At 67, Kamal Badaro is still brimming with inexhaustible blues energy.
The multi-instrumental blues player performs at Quadrangle, a cozy bar in Hazmieh, south of Beirut, at least once a week, occasionally switching between guitar, piano and vocals during the same piece. Even when customers turn up just to sip drinks at the bar, Kamal Badaro manages to get them involved. With his encouragement, everyone at one time or another dances in his groups, singing songs like Whiskey Drinking Woman, by saxophonist Lou Donaldson, which elicits some laughs due to the playful tone he adopts as he performs.
Kamal Badaro and Quadrangle are prime witnesses to the once thriving blues music scene in Lebanon, where the economic crisis has pushed music into the background of people’s daily lives, even among musicians. For this blues fanatic and many other fanatics on the scene, a passion for the blues goes back to the time of the civil war – another difficult period in Lebanon’s history – during which many of them spent years abroad. In 1993, shortly after the end of the war, a group of musicians and amateurs began meeting in Hazmieh, at the home of Pierre Issa, a friend of Kamal Badaro who was also passionate about the blues.
Although blues music is not native to Lebanon, this musical style has found many Lebanese fans. For some, this music expresses tragedies on an individual level as well as on a national level.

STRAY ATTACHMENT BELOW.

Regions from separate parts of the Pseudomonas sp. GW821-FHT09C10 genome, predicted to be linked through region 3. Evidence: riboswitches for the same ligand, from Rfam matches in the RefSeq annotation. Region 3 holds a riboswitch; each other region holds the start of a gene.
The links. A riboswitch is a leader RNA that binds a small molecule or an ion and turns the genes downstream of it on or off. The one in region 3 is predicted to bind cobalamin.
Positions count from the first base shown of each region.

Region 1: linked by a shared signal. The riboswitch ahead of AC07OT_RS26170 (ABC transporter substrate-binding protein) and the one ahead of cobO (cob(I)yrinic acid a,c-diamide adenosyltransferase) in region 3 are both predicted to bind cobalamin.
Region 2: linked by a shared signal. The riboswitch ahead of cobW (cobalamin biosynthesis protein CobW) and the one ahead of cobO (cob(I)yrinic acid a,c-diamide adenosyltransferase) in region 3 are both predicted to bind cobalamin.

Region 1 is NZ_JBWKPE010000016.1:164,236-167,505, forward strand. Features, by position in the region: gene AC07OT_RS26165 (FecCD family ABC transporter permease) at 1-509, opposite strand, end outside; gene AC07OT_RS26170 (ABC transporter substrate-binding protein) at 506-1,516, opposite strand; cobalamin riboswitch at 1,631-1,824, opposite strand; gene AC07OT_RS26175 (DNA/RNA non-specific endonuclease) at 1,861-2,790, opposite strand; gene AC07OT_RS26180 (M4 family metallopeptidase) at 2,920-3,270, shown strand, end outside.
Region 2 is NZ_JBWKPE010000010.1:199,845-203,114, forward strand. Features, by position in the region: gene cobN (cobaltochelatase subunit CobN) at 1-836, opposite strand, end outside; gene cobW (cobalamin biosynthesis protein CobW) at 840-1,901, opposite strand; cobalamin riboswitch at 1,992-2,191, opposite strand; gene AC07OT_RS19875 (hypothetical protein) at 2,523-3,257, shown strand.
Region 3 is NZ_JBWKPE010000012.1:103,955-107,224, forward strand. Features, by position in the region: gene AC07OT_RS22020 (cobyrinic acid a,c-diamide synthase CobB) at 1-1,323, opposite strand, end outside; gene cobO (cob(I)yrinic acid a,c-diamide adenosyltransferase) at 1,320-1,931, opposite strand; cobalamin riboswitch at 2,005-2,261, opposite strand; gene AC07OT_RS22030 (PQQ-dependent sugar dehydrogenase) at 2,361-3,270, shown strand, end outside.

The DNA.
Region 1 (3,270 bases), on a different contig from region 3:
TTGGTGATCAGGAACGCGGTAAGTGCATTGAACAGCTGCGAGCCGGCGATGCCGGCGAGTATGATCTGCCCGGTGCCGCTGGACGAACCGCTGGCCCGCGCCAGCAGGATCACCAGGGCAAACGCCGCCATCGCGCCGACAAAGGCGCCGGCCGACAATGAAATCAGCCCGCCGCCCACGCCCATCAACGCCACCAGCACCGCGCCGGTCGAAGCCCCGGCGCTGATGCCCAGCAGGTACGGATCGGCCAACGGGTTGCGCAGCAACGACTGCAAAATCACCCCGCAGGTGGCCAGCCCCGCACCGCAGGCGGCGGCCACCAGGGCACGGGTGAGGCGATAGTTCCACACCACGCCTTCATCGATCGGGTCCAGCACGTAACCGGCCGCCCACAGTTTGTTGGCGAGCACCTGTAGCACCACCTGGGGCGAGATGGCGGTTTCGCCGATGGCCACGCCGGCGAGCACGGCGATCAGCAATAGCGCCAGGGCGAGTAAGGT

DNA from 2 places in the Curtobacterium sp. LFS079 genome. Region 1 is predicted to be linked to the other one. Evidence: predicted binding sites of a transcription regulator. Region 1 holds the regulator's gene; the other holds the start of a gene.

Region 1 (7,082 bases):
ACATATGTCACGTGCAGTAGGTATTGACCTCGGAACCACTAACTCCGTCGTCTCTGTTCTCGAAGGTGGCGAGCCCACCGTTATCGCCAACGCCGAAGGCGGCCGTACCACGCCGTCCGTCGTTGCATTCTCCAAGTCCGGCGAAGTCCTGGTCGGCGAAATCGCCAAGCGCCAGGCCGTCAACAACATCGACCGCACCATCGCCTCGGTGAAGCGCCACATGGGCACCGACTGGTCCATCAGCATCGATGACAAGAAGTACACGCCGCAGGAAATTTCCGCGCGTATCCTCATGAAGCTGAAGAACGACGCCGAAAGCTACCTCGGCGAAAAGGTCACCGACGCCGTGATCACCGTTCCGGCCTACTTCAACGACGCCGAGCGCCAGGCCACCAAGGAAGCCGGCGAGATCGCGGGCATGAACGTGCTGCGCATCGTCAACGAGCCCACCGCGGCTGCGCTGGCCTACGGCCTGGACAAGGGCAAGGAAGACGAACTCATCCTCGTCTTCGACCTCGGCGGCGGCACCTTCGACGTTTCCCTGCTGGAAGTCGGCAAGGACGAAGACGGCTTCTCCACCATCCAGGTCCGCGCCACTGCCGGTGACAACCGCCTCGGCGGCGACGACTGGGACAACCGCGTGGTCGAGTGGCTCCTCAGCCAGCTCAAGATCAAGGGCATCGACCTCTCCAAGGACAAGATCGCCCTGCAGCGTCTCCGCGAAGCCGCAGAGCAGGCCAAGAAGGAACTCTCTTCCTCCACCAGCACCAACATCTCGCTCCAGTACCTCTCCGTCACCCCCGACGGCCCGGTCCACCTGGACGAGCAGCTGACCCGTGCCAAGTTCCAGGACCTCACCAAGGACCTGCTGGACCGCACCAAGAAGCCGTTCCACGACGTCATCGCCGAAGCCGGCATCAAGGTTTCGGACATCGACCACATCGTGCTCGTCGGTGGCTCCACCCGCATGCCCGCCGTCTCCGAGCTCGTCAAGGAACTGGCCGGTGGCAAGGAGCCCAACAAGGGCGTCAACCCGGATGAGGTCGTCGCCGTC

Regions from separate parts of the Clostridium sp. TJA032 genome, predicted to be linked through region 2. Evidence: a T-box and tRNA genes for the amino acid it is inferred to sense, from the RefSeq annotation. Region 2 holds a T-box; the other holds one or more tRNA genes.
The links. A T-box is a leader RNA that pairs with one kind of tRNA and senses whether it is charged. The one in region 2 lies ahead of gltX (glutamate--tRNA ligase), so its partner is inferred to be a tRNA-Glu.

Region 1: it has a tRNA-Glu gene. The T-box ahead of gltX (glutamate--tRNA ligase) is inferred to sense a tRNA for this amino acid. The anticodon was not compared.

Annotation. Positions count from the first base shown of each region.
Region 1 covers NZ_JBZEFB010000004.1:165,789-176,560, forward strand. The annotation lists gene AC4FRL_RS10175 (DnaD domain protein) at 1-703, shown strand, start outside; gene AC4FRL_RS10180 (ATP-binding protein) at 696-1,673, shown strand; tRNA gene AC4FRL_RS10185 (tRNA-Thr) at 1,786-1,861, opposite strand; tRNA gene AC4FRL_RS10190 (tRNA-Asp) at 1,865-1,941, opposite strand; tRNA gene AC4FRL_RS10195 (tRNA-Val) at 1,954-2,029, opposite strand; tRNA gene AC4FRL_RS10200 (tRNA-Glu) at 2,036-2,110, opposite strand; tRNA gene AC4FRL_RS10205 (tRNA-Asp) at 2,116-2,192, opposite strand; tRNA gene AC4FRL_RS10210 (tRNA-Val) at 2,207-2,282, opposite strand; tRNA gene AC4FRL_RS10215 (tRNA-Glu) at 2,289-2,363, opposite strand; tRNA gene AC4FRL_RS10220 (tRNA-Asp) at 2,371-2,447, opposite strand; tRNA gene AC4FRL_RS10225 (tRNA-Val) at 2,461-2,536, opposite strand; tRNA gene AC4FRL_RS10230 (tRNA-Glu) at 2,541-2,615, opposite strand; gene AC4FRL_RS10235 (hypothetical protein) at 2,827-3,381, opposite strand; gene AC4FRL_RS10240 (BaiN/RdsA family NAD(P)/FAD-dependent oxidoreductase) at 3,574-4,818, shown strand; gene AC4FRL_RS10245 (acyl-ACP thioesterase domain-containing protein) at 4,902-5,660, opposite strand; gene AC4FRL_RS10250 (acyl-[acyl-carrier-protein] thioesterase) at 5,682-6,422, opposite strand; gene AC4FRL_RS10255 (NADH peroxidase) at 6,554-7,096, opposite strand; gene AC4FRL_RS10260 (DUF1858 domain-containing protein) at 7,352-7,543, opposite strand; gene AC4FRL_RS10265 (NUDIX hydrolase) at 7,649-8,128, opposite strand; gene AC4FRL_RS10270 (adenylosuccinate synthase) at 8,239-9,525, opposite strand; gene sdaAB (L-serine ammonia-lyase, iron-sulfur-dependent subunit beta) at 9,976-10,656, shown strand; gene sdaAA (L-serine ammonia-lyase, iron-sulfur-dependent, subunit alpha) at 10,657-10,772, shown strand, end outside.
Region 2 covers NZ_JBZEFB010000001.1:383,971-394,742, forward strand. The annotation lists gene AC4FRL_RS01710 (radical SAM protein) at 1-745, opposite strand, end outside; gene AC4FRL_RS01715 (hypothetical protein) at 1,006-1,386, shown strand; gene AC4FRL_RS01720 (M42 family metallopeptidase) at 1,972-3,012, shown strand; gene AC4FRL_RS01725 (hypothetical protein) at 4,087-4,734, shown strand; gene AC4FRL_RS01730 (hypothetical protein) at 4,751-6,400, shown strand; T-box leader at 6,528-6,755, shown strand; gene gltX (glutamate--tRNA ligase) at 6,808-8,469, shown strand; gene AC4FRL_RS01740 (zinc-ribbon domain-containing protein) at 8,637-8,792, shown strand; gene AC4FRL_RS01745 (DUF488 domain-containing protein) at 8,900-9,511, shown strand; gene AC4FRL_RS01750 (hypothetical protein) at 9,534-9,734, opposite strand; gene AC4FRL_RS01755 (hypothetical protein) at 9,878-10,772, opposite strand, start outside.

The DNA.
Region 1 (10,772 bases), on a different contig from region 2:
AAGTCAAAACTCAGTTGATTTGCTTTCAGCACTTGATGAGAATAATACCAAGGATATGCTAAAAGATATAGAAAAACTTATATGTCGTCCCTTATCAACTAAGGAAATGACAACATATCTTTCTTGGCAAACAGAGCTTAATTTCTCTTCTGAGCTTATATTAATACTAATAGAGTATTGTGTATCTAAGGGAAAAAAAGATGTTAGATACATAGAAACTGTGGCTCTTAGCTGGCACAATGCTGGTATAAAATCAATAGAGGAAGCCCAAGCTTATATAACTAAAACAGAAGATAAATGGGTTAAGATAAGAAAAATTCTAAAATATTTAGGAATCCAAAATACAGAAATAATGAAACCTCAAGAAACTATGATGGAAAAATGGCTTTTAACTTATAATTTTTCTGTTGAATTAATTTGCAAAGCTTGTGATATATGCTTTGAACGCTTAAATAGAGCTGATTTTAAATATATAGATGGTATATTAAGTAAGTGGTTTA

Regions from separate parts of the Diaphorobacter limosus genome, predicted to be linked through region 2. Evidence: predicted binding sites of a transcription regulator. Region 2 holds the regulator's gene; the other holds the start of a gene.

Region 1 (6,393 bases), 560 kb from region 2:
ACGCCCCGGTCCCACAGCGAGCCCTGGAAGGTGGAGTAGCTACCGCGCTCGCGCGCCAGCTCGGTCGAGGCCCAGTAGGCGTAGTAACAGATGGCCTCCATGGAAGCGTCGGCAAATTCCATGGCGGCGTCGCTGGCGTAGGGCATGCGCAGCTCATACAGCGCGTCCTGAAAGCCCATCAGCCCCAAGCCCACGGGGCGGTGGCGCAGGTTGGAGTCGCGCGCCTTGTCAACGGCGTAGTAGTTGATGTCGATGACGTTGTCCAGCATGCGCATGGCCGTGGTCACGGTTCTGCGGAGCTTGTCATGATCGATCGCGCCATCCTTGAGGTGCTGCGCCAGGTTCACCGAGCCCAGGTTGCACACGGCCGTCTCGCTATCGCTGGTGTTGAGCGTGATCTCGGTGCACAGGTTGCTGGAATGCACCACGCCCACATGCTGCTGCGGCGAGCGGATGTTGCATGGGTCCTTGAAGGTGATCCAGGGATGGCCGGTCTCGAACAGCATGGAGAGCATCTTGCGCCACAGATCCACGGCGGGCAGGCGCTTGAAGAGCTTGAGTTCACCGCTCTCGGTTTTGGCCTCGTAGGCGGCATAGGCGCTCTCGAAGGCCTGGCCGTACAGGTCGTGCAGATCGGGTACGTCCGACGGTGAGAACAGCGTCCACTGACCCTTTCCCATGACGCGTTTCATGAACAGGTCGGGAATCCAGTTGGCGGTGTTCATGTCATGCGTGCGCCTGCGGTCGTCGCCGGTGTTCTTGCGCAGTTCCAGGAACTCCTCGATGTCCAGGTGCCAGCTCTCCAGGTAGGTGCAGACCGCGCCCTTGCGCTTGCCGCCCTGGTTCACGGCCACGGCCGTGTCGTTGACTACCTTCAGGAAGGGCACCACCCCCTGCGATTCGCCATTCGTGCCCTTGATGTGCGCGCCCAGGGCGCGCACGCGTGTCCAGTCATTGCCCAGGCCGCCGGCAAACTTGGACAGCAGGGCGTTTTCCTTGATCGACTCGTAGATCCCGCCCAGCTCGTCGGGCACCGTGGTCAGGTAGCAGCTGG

Kamal Badaro became acquainted with music at the age of five, according to the desire of his parents. His mother played guitar and first did his scales on piano at the conservatory where he also acquired some concepts of musical theory. After six years of training, he trained on the drums. As with any budding drummer, this new instrument quickly became a nightmare for the neighbors.
In 1975, after the outbreak of the civil war, Kamal Badaro went to Paris to study economics. At that time, many Lebanese emigrated to escape the war. Like many other expats, it was a personal trauma that led to his departure. “After this tragedy, blues has become my therapy, it’s sad music,” he says.
Unable to take the piano or drums with him to France, he took his mother’s classic guitar and began to learn the strings.
He became addicted to blues music after his friend, Salim Haddad, who he calls his “musical mentor,” sent him the song Slow Blues written by the Allman Brothers. “She had something that really excited me, and since then I’ve asked my friend to send me all the songs he knows of this genre,” recalls the person who presents himself not as a musician, but as a blues fan.